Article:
Thursday, March 24, 2005

Still the Dean of Coaches

Originally published on AOL Hometown

University of North Carolina men’s basketball coach Dean Smith has seen two of his all-time career records surpassed in the last week. Does this diminish his stature among the great coaches in history? Hardly.

University of Tennessee women’s basketball coach Pat Summitt eclipsed Smith’s career record of 879 victories, the most in Division I basketball history, when her Lady Vols advanced in the NCAA Tournament and gave Summitt her 880th career win. Two days earlier, Duke’s Coach K posted his 66th career NCAA tournament victory, eclipsing Smith’s mark of 65. These are both impressive accomplishments.

Summit is the gold standard for coaches in women’s basketball, building Tennessee’s program from scratch years before the NCAA officially sanctioned the sport. She in unquestionably a great coach, one who would likely be successful coaching men or running a business if that is what she chose to do.

Coach K’s record is well known and needs no defense. His three national championships and sustained track record of excellence puts him on any short list of the best basketball coaches of all time. Like Summit however, Coach K’s recent eclipsing of a Dean Smith mark does not yet put him at that level among the all-time coaching greats. Both achievements are due in part to the environment in which they were accomplished.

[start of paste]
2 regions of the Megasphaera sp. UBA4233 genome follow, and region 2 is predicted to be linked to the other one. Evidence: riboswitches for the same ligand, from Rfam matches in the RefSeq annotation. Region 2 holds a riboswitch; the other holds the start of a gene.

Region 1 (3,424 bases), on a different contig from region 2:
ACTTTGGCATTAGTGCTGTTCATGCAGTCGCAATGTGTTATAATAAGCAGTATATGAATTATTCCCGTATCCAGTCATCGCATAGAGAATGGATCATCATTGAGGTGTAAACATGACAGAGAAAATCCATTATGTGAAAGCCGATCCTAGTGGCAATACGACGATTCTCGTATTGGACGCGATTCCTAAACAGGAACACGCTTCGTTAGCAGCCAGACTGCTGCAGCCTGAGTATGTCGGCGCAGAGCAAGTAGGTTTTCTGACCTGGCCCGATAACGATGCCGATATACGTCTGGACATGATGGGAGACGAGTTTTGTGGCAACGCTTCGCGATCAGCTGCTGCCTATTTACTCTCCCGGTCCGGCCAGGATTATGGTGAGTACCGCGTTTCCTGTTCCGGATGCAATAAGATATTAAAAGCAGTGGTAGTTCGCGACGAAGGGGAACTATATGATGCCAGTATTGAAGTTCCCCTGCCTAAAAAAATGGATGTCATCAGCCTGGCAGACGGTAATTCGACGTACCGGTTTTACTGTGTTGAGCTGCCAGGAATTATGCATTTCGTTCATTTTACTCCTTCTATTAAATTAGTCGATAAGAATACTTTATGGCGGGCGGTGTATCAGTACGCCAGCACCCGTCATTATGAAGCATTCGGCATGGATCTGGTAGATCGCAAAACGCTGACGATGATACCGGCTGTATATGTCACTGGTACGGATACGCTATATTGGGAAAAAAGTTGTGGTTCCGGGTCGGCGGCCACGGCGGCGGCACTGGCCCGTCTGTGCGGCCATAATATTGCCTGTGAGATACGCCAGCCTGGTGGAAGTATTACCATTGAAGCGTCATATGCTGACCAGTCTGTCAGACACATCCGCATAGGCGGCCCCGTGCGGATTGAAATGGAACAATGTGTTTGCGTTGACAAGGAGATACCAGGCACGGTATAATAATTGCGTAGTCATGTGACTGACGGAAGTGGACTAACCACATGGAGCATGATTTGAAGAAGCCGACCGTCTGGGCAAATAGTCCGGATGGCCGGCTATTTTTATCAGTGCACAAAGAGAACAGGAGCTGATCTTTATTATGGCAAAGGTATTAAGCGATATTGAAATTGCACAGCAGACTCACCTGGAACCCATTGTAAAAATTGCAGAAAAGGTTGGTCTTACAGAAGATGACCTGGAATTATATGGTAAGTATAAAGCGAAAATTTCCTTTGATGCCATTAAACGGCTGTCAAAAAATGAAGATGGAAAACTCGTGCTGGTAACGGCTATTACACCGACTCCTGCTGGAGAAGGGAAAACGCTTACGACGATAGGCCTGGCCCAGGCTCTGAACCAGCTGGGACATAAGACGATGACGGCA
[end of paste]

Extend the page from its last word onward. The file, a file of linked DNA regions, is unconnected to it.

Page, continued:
Coach Summitt’s record is the easiest to put in perspective. While she was accumulating many of those win in the 1970’s and 1980’s, women’s basketball at the collegiate level was still in its neophyte stages. Few schools devoted any resources to the sport, and it took the strict enforcement of Title IX laws to change that. As schools like UConn and Stanford have risen up in recent years to challenge the Lady Vols, Summitt’s stranglehold on NCAA tournament success has loosened. Tennessee is still among the top teams in the nation, but is no longer a dominant program.

Coach K’s mark has unquestionably come against the strongest competition, but he has benefited from changes in the NCAA Tournament itself. When Dean Smith became the Tar Heels’ head coach in 1961-62, only 25 schools were invited to the NCAA Tournament, and only one from each conference. That did not change until the 1974-75 Tournament, which expanded to 32 teams and allowed a second team from a conference to be invited. This structure made it harder for teams to qualify and gave them fewer games to play.

The NCAA tournament gradually expanded over the next ten years to its current format-64 teams and no limits on how many from each conference. This covered only the final 13 of Dean Smith’s 36 year reign as North Carolina head coach. Coach K, who took the helm at Duke before the 1980-81 season, has benefited from this format for most of his career. Many of those additional games have been as a #1 seed crushing a helpless #16 seed in the first round.

I am not seeking to diminish either Coach Summitt’s or Coach K’s recent accomplishments. They are impressive and stamp them as two of the most successful coaches in college basketball history. I just don’t want to hear any more reports of how they have surpassed Dean Smith. Their numbers in these categories may have, but their stature has not.


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